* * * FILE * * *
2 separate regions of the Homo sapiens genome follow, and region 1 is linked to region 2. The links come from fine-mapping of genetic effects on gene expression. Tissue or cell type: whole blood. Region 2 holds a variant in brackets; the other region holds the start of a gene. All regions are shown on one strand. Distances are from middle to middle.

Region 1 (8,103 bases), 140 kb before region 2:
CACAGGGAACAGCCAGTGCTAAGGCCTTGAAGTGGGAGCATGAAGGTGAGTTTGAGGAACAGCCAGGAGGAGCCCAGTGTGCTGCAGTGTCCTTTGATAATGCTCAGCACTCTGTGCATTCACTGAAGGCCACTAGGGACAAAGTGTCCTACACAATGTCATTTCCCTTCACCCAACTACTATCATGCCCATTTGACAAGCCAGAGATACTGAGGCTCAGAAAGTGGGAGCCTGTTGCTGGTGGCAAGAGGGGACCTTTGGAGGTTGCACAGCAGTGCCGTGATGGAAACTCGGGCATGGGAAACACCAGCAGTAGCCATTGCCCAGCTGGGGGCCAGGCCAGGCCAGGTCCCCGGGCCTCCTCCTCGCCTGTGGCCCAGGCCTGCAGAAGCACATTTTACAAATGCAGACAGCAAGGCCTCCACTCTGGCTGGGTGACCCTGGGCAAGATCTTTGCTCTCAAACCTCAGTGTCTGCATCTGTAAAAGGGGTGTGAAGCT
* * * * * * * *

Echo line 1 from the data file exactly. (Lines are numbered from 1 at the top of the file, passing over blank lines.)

2 separate regions of the Homo sapiens genome follow, and region 1 is linked to region 2. The links come from fine-mapping of genetic effects on gene expression. Tissue or cell type: whole blood. Region 2 holds a variant in brackets; the other region holds the start of a gene. All regions are shown on one strand. Distances are from middle to middle.